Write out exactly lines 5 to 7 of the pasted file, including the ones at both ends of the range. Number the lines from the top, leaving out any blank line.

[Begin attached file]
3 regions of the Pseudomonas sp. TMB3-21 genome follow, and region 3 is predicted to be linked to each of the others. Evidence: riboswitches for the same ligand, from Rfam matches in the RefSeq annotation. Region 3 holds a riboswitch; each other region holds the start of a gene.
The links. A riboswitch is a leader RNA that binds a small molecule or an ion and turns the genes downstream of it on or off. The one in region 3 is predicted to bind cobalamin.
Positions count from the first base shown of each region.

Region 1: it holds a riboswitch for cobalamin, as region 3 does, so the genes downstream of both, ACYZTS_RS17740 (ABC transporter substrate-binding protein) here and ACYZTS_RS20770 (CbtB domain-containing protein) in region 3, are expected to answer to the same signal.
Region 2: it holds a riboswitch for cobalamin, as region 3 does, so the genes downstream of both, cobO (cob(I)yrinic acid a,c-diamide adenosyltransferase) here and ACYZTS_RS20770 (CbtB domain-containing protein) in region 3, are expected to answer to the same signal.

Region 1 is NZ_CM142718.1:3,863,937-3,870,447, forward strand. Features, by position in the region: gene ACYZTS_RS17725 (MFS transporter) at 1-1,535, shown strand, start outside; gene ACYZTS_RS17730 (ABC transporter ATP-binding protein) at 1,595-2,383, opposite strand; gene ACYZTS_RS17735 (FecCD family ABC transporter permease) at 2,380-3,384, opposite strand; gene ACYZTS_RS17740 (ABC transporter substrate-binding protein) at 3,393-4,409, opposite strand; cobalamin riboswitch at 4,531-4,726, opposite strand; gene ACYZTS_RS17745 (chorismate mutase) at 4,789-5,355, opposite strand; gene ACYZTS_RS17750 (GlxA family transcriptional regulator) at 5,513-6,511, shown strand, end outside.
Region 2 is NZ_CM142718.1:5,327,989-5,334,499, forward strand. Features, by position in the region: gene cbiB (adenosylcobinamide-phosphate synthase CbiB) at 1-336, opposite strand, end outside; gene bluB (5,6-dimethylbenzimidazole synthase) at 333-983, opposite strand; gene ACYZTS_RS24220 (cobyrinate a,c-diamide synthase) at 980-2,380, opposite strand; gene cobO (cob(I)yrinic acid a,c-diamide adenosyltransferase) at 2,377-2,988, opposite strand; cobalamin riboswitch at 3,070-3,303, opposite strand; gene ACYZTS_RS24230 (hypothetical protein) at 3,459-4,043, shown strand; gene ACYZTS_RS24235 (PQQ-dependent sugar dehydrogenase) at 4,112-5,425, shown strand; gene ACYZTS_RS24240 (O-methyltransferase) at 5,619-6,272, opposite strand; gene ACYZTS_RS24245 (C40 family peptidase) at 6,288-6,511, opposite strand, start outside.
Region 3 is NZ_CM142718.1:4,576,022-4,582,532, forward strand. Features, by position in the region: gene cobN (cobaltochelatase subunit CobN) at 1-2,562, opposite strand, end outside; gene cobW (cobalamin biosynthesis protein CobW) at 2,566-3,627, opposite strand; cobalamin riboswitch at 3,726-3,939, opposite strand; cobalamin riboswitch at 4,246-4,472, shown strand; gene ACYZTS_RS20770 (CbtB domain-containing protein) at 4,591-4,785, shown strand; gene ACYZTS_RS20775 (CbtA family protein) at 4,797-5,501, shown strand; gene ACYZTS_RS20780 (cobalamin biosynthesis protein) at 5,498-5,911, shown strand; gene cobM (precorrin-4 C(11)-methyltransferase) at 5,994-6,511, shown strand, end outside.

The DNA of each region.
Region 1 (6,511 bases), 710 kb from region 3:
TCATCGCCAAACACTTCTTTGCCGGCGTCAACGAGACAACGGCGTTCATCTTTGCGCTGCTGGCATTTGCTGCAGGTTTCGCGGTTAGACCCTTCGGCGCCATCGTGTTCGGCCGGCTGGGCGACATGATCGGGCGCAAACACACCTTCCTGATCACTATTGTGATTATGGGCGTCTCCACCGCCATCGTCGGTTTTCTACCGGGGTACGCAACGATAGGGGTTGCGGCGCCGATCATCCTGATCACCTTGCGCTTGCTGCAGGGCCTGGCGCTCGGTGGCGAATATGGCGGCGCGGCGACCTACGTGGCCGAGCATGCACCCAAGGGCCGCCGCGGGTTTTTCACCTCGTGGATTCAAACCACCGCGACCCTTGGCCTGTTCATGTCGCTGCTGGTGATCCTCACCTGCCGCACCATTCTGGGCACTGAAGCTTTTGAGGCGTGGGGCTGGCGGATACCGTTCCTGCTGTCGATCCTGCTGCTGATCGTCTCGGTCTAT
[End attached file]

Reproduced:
Region 2: it holds a riboswitch for cobalamin, as region 3 does, so the genes downstream of both, cobO (cob(I)yrinic acid a,c-diamide adenosyltransferase) here and ACYZTS_RS20770 (CbtB domain-containing protein) in region 3, are expected to answer to the same signal.

Region 1 is NZ_CM142718.1:3,863,937-3,870,447, forward strand. Features, by position in the region: gene ACYZTS_RS17725 (MFS transporter) at 1-1,535, shown strand, start outside; gene ACYZTS_RS17730 (ABC transporter ATP-binding protein) at 1,595-2,383, opposite strand; gene ACYZTS_RS17735 (FecCD family ABC transporter permease) at 2,380-3,384, opposite strand; gene ACYZTS_RS17740 (ABC transporter substrate-binding protein) at 3,393-4,409, opposite strand; cobalamin riboswitch at 4,531-4,726, opposite strand; gene ACYZTS_RS17745 (chorismate mutase) at 4,789-5,355, opposite strand; gene ACYZTS_RS17750 (GlxA family transcriptional regulator) at 5,513-6,511, shown strand, end outside.
Region 2 is NZ_CM142718.1:5,327,989-5,334,499, forward strand. Features, by position in the region: gene cbiB (adenosylcobinamide-phosphate synthase CbiB) at 1-336, opposite strand, end outside; gene bluB (5,6-dimethylbenzimidazole synthase) at 333-983, opposite strand; gene ACYZTS_RS24220 (cobyrinate a,c-diamide synthase) at 980-2,380, opposite strand; gene cobO (cob(I)yrinic acid a,c-diamide adenosyltransferase) at 2,377-2,988, opposite strand; cobalamin riboswitch at 3,070-3,303, opposite strand; gene ACYZTS_RS24230 (hypothetical protein) at 3,459-4,043, shown strand; gene ACYZTS_RS24235 (PQQ-dependent sugar dehydrogenase) at 4,112-5,425, shown strand; gene ACYZTS_RS24240 (O-methyltransferase) at 5,619-6,272, opposite strand; gene ACYZTS_RS24245 (C40 family peptidase) at 6,288-6,511, opposite strand, start outside.